Says lawyer Jack Palmer to Emma Duval, explaining the fate of her long gone father, a man she was told years ago had died while doing missionary work in Africa after he'd left his family. "He died alright, about four years later, somewhere down in Alabama in a button factory accident. Seems the hole poker machine broke loose and fell on him. They say he had 273 holes in him before they could get it off."
After all that Emma and her friend Willis Richland experience in Robert Altman's Cookie's Fortune, it seems perfectly natural when Emma cries out in exasperation, "Willis, what is wrong with all these people?"
The important point is that they all are part of a movie of great ease and geniality. Cookie's Fortune may be a little sentimental, but it is so sweet-natured and natural, and so skillfully presented, that I think the film ranks among Altman's most accomplished works...even if what powers it is an old lady who blows her brains out.
Jewel Mae Orcutt -- Cookie (Patricia Neal) -- is aging and increasingly infirm, and she longs for her deceased husband, Buck. When she decides to use one of Buck's pistols to join him, she sets off the avarice of her niece, Camille Dixon (Glenn Close), who pulls along her slow-witted sister, Cora Duval (Julianne Moore). Camille is determined that no hint of a suicide will scandalize the family name, so she makes things look like a burglary gone bad. And, unintentionally, makes it look as if Willis Richland (Charles S. Dutton), a close friend of Cookie's who had worked around the house for her, must have done the deed.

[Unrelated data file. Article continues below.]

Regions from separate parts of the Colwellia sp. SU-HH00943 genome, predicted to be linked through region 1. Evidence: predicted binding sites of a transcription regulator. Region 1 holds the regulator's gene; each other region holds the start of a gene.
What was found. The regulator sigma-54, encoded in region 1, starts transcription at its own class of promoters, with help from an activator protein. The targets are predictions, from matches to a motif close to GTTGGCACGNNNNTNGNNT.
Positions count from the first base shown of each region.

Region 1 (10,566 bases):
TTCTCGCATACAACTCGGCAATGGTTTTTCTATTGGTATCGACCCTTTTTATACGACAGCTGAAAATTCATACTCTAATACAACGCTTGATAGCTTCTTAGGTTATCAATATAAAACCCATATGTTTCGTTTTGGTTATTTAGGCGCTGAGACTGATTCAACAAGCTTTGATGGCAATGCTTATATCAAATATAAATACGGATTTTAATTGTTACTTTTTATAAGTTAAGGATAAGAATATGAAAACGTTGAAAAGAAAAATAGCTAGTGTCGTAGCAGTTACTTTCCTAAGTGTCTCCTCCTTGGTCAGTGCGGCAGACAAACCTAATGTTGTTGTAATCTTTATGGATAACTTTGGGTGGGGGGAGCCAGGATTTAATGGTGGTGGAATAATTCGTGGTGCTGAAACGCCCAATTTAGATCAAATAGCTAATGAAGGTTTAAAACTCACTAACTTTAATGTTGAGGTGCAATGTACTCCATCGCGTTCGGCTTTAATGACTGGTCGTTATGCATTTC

Well, there's no way Emma Duval (Liv Tyler), an unconventional young woman who is seriously estranged from her mother, Cora, and her aunt, is going to buy that. In fact, no one, even the local cops, believes that Willis would have burglarized and shot Cookie. For the next hour and a half we're going to take part in Altman's gentle examination of the people in this little cotton-growing town of Holly Springs, Mississippi. We're going to learn how to clean catfish, listen to the blues and, a little off camera, how to make love standing up. We'll encounter Camille's obsession with propriety and look aghast at her firm direction (and rewriting) of Wilde's Salome as a church play for Easter.
We're going to see how skilled Lyle Lovett is at gutting a catfish and peeping into Liv Tyler's window at night. We're going to learn a lot about family relationships, even the more informally blessed kind. Most of all, perhaps, we're to learn just how much friendship and family can mean, especially when it's served up with such skill and off-beat humor by Altman and screenwriter Ann Rapp.
And as good as all the actors in this ensemble cast are, Charles S. Dutton stands out. He gives a fine performance brimming with likeability and honesty, and without a trace of Hollywood nobility. Willis Richland is a man who has responsibilities, and that's just fine with him.